Minutiae

The days are busy; the evenings too. Not with big, important tasks;  just  the minutiae of daily life… . bread to bake, clothes to lavender, meals to prepare, groceries to buy, dishes to wash,  feet to scrub, vases to fill, socks to find,  hair to brush, a friend to visit, a neighbour to chat to, a letter to write, an email to send, a text to answer, and phone calls to make and  to receive….

My mother is improving and gaining strength. She will return home soon, we hope. Her  progress is good. I phone her once, sometimes twice, a day. A hospital is a busy place.  Our conversations are brief.

But I  grab a moment of the call, to talk to my brother or my sister; whoever happens to be with our mother when I phone. They are tired. I hear it in their voices. Whilst one sibling is at the hospital, the other cares for the house and my father. Care responsibilities are 24 hours.

Later, when it is 1 in the morning here, I may phone my sister again. It will be 10pm in Cairns. We discuss the day’s events. I am yawning and, suddenly, my sister switches from talking about hospital matters to something about ‘hammering nails’. I am silent for a while, wondering what this means. My sister is silent, too, for a moment. Then she laughs and asks, “What did I just say?” “Something about nails,” I reply. She laughs again; her great,big, only-my-sister-can-laugh-this-way, laugh. “I fell asleep. I was talking in my sleep,” she says.  A short while later, it happens again. We hang up before our words become any more incomprehensible 🙂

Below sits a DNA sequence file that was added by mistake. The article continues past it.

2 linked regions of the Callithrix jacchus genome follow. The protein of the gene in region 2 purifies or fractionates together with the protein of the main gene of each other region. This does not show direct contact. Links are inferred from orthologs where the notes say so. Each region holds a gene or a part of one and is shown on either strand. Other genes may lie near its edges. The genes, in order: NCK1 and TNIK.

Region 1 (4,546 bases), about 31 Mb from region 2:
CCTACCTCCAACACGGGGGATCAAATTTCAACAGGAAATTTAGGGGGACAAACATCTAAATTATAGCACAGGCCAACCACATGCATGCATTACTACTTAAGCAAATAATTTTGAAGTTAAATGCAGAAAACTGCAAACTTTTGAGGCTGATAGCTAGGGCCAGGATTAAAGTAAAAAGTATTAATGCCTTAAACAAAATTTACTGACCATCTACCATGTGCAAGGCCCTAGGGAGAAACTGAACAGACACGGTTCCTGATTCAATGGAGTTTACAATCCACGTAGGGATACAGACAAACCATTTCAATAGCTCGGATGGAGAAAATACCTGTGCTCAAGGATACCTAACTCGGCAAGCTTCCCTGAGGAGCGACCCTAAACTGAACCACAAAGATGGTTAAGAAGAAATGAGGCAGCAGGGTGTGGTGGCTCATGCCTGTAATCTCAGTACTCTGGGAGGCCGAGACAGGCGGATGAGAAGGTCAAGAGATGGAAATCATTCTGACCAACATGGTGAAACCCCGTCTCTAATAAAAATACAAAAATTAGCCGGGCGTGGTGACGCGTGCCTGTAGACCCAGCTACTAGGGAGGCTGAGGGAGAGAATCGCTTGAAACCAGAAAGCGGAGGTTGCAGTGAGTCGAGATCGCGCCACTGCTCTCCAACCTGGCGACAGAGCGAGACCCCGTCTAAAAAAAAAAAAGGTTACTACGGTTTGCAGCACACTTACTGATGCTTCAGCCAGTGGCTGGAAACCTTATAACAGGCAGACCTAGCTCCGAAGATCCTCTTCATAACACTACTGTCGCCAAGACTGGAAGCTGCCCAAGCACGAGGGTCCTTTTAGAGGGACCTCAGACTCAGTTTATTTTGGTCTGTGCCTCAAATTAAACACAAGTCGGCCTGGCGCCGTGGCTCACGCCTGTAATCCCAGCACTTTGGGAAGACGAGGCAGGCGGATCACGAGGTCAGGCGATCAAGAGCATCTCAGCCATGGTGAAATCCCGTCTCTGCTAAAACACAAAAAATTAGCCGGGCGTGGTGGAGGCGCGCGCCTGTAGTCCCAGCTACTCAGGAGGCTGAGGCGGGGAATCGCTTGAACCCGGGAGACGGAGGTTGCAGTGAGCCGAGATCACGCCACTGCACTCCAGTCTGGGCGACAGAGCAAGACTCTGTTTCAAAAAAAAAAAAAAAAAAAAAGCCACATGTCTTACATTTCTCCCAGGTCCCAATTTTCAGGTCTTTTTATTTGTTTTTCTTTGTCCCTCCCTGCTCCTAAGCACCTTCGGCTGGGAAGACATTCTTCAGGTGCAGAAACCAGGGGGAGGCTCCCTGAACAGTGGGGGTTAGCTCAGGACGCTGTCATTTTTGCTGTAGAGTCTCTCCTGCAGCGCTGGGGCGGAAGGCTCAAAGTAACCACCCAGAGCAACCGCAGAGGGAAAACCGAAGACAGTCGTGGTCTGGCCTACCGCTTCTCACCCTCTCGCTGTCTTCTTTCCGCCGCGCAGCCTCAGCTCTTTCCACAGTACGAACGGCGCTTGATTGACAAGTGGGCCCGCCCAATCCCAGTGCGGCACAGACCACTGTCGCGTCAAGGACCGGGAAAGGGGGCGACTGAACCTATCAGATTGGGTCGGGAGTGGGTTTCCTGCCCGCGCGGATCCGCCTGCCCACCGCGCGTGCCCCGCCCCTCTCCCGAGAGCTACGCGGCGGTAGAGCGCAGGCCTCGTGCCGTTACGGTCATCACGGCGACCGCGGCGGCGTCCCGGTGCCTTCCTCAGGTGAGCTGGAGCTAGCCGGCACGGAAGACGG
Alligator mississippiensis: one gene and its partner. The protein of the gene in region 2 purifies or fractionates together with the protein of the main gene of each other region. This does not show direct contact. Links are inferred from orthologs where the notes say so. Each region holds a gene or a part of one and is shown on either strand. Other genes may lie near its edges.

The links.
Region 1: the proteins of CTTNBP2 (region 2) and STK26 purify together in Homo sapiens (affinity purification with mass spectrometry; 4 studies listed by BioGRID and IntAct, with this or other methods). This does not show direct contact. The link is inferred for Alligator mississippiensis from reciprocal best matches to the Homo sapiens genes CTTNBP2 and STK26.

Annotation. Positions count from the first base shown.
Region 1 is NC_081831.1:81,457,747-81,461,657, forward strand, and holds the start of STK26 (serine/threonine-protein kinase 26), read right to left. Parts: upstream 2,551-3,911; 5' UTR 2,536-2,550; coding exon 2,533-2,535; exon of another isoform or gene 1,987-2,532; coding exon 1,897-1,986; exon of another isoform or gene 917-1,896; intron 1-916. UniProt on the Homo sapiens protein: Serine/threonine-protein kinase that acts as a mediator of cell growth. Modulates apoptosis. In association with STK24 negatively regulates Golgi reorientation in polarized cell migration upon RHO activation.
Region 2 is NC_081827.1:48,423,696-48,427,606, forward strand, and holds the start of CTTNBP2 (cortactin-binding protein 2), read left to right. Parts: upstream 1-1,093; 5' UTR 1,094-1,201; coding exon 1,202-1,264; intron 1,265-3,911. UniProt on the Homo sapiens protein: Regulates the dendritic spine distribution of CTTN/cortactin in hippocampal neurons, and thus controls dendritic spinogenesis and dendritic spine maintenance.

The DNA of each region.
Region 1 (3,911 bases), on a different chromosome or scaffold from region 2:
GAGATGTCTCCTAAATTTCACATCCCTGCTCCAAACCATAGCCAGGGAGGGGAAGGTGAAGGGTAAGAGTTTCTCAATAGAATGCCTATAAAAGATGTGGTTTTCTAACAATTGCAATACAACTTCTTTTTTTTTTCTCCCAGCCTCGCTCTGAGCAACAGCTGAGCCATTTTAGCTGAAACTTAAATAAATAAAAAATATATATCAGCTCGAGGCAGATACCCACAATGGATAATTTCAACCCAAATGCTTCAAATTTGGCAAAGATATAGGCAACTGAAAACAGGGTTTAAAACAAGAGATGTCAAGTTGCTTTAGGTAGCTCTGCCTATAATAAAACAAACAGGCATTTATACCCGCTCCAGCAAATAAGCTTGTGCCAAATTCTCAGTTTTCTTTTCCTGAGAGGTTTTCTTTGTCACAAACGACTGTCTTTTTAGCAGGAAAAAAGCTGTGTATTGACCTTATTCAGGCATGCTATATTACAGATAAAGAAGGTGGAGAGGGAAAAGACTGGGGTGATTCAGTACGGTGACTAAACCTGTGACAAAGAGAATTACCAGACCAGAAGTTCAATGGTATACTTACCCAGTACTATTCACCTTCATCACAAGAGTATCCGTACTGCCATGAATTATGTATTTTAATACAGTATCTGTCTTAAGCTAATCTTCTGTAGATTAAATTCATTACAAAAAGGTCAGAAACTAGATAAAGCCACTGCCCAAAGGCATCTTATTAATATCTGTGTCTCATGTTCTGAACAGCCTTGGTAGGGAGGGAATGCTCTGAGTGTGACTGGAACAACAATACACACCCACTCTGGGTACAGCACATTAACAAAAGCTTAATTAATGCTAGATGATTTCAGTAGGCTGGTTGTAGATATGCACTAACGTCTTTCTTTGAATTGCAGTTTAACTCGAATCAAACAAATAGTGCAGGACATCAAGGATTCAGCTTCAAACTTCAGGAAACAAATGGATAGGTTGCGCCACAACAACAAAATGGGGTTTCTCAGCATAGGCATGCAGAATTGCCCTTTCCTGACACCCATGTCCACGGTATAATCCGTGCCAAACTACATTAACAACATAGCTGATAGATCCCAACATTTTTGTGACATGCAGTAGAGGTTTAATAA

There are other calls to make at other times. To friends; to my aunt, in a rest home, to let her know that her sister is okay; to my uncle and my aunt who are moving to their retirement home. To others we Skype. My father likes to Skype chat. He types well and knows how to use those emoticons 😀

Thus are the smallnesses that occupy my days; that keep my fingers flying, my voice activated, and my brain engaged (mostly).

But there are other smallnesses that rest my body and mind; that communicate by ancient paths and provide calm and continuity,

and call forth joy every morning.

© silkannthreades

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101 thoughts on “Minutiae

  1. Pingback: You can’t keep a good peony down | silkannthreades

    1. Gallivanta Post author

      She really knows what it’s all about and how a door can be opened if only she could reach that far! Jack actually learned how to slide open the kitchen door by watching how she did it.

      Reply
  2. teamgloria

    the furry ones at the door!

    LOVE THAT.

    one smart cat, you can tell.

    ps: sending soothing thoughts about your family cares – that can’t be easy – *wavingfromlosangeles* with a kind-concerned-look.